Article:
1. Sex and depot differences in ex vivo adipose tissue fatty acid storage and glycerol-3-phosphate acyltransferase activity

    Morgan-Bathke, Maria; Chen, Liang; Oberschneider, Elisabeth; Harteneck, Debra; Jensen, Michael D.

    2015-01-01

    Adipose tissue fatty acid storage varies according to sex, adipose tissue depot, and degree of fat gain. However, the mechanism(s) for these variations is not completely understood. We examined whether differences in adipose tissue glycerol-3-phosphate acyltransferase (GPAT) might play a role in these variations. We optimized an enzyme activity assay for total GPAT and GPAT1 activity in human adipose tissue and measured GPAT activity. Omental and subcutaneous adipose tissue was collected from...

  2. Adipose Inflammation Initiates Recruitment of Leukocytes to Mouse Femoral Artery: Role of Adipo-Vascular Axis in Chronic Inflammation

    Hagita, Sumihiko; Osaka, Mizuko; Shimokado, Kentaro; Yoshida, Masayuki

    2011-01-01

    Background Although inflammation within adipose tissues is known to play a role in metabolic syndrome, the causative connection between inflamed adipose tissue and atherosclerosis is not fully understood. In the present study, we examined the direct effects of adipose tissue on macro-vascular inflammation using intravital microscopic analysis of the femoral artery after adipose tissue transplantation. Methods and Results We obtained subcutaneous (SQ) and visceral (VIS) adipose tissues from C5...

  3. Adipose tissue dysregulation and reduced insulin sensitivity in non-obese individuals with enlarged abdominal adipose cells

    Hammarstedt Ann

    2012-09-01

    Full Text Available Abstract Background Obesity contributes to Type 2 diabetes by promoting systemic insulin resistance. Obesity causes features of metabolic dysfunction in the adipose tissue that may contribute to later impairments of insulin action in skeletal muscle and liver; these include reduced insulin-stimulated glucose transport, reduced expression of GLUT4, altered expression of adipokines, and adipocyte hypertrophy. Animal studies have shown that expansion of adipose tissue alone is not sufficient to cause systemic insulin resistance in the absence of adipose tissue metabolic dysfunction. To determine if this holds true for humans, we studied the relationship between insulin resistance and markers of adipose tissue dysfunction in non-obese individuals. Method 32 non-obese first-degree relatives of Type 2 diabetic patients were recruited. Glucose tolerance was determined by an oral glucose tolerance test and insulin sensitivity was measured with the hyperinsulinaemic-euglycaemic clamp. Blood samples were collected and subcutaneous abdominal adipose tissue biopsies obtained for gene/protein expression and adipocyte cell size measurements. Results Our findings show that also in non-obese individuals low insulin sensitivity is associated with signs of adipose tissue metabolic dysfunction characterized by low expression of GLUT4, altered adipokine profile and enlarged adipocyte cell size. In this group, insulin sensitivity is positively correlated to GLUT4 mRNA (R = 0.49, p = 0.011 and protein (R = 0.51, p = 0.004 expression, as well as with circulating adiponectin levels (R = 0.46, 0 = 0.009. In addition, insulin sensitivity is inversely correlated to circulating RBP4 (R = −0.61, 0 = 0.003 and adipocyte cell size (R = −0.40, p = 0.022. Furthermore, these features are inter-correlated and also associated with other clinical features of the metabolic syndrome in the absence of obesity. No association could be found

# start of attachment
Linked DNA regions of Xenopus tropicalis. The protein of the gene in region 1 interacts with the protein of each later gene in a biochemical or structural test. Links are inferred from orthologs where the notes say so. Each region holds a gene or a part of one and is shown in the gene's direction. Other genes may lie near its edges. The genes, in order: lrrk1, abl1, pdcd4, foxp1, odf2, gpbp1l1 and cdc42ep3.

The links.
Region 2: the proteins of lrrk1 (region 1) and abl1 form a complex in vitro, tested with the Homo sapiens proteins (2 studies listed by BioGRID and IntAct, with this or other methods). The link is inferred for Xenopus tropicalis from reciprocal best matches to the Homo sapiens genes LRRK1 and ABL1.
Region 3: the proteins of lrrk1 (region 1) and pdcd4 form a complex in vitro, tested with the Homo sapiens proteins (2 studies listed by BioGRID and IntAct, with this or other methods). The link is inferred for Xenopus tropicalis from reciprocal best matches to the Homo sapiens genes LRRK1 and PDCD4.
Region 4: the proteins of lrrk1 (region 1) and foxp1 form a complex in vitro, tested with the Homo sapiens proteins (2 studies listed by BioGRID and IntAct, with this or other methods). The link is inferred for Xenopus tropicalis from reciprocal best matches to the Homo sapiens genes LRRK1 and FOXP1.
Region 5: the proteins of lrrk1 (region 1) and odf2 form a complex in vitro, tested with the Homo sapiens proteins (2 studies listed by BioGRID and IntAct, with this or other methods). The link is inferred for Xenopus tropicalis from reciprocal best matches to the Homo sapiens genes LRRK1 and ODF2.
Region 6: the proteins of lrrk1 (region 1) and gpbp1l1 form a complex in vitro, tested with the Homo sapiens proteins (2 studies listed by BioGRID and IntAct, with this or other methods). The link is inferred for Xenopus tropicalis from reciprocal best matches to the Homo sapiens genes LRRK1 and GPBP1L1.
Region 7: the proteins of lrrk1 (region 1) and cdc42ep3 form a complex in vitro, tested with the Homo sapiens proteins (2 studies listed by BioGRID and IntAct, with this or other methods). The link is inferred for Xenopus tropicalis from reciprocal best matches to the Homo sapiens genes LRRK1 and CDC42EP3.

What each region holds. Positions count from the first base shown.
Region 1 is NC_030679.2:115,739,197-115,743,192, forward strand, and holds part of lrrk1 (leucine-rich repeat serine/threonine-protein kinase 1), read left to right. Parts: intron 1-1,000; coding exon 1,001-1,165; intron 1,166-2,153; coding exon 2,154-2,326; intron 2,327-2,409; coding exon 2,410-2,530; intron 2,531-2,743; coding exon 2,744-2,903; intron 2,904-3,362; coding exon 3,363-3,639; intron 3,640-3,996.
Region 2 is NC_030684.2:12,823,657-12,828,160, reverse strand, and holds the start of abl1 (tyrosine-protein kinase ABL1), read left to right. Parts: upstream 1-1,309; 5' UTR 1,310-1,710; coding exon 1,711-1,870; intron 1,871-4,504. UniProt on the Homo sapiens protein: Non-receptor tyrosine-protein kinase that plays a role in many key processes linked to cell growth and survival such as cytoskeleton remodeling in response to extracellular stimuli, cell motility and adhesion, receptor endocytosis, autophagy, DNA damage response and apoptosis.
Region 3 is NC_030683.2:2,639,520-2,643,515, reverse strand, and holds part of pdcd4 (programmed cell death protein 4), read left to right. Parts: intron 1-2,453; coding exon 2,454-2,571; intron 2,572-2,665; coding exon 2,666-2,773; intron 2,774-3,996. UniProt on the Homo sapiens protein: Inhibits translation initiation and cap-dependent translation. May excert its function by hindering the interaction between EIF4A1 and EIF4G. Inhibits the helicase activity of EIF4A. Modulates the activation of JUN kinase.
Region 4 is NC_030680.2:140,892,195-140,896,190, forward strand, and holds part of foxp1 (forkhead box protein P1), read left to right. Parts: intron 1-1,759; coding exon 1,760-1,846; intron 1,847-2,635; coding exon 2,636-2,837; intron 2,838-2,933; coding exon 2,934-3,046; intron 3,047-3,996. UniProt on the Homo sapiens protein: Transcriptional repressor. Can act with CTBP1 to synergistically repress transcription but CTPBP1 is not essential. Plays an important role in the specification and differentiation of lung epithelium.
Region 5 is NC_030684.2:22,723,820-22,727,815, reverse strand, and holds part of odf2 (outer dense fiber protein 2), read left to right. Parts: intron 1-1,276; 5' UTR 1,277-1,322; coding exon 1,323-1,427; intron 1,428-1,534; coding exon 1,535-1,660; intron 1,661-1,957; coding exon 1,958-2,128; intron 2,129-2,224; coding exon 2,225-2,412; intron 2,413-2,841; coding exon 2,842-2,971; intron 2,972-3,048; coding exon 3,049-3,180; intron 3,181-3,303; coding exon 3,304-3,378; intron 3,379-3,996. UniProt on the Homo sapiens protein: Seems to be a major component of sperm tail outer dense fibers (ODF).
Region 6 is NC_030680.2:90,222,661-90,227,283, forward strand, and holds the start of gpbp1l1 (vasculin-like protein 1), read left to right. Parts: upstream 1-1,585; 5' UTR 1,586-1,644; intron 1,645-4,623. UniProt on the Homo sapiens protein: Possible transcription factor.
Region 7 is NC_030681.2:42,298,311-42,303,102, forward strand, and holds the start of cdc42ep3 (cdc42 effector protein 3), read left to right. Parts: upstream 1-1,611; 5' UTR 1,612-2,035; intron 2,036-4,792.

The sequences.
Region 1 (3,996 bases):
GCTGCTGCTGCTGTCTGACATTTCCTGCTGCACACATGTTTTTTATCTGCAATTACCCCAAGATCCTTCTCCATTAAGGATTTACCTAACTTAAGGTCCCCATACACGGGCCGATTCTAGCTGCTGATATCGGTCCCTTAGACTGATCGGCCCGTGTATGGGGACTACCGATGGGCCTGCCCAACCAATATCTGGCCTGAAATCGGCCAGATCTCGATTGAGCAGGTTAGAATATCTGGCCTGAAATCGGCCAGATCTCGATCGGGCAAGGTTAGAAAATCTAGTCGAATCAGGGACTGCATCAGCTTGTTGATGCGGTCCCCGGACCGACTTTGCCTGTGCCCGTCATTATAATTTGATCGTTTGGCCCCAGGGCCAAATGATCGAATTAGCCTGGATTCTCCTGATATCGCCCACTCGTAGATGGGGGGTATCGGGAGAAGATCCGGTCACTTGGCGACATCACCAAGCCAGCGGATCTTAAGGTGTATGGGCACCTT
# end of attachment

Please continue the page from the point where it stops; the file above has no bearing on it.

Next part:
4. Abdominal Adiposity Distribution in Diabetic/Prediabetic and Nondiabetic Populations: A Meta-Analysis